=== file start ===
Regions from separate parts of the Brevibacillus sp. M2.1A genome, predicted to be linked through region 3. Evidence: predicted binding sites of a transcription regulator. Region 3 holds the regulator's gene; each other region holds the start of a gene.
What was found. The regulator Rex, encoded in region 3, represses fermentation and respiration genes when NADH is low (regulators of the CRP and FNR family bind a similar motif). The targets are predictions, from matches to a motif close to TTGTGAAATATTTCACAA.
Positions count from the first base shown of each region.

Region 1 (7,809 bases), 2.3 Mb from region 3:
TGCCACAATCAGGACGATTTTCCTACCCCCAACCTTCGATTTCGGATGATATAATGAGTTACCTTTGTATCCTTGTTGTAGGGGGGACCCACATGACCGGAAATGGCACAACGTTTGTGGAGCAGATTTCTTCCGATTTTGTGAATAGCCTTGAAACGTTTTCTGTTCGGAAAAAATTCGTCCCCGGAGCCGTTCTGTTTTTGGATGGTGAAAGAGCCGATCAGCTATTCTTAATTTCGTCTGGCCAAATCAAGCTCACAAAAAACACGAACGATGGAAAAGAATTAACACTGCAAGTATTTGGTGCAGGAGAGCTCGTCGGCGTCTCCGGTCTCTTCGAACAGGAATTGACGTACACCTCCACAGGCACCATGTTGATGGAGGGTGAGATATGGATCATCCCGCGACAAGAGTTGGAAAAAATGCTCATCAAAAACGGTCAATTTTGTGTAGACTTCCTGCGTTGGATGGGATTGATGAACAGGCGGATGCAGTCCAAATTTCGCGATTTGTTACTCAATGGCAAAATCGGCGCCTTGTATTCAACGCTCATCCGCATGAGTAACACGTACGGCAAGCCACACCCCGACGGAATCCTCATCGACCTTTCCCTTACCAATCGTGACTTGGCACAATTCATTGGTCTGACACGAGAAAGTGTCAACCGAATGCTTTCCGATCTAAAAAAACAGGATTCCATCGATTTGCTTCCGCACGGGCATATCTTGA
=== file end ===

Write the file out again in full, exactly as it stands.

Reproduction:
Regions from separate parts of the Brevibacillus sp. M2.1A genome, predicted to be linked through region 3. Evidence: predicted binding sites of a transcription regulator. Region 3 holds the regulator's gene; each other region holds the start of a gene.
What was found. The regulator Rex, encoded in region 3, represses fermentation and respiration genes when NADH is low (regulators of the CRP and FNR family bind a similar motif). The targets are predictions, from matches to a motif close to TTGTGAAATATTTCACAA.
Positions count from the first base shown of each region.

Region 1 (7,809 bases), 2.3 Mb from region 3:
TGCCACAATCAGGACGATTTTCCTACCCCCAACCTTCGATTTCGGATGATATAATGAGTTACCTTTGTATCCTTGTTGTAGGGGGGACCCACATGACCGGAAATGGCACAACGTTTGTGGAGCAGATTTCTTCCGATTTTGTGAATAGCCTTGAAACGTTTTCTGTTCGGAAAAAATTCGTCCCCGGAGCCGTTCTGTTTTTGGATGGTGAAAGAGCCGATCAGCTATTCTTAATTTCGTCTGGCCAAATCAAGCTCACAAAAAACACGAACGATGGAAAAGAATTAACACTGCAAGTATTTGGTGCAGGAGAGCTCGTCGGCGTCTCCGGTCTCTTCGAACAGGAATTGACGTACACCTCCACAGGCACCATGTTGATGGAGGGTGAGATATGGATCATCCCGCGACAAGAGTTGGAAAAAATGCTCATCAAAAACGGTCAATTTTGTGTAGACTTCCTGCGTTGGATGGGATTGATGAACAGGCGGATGCAGTCCAAATTTCGCGATTTGTTACTCAATGGCAAAATCGGCGCCTTGTATTCAACGCTCATCCGCATGAGTAACACGTACGGCAAGCCACACCCCGACGGAATCCTCATCGACCTTTCCCTTACCAATCGTGACTTGGCACAATTCATTGGTCTGACACGAGAAAGTGTCAACCGAATGCTTTCCGATCTAAAAAAACAGGATTCCATCGATTTGCTTCCGCACGGGCATATCTTGA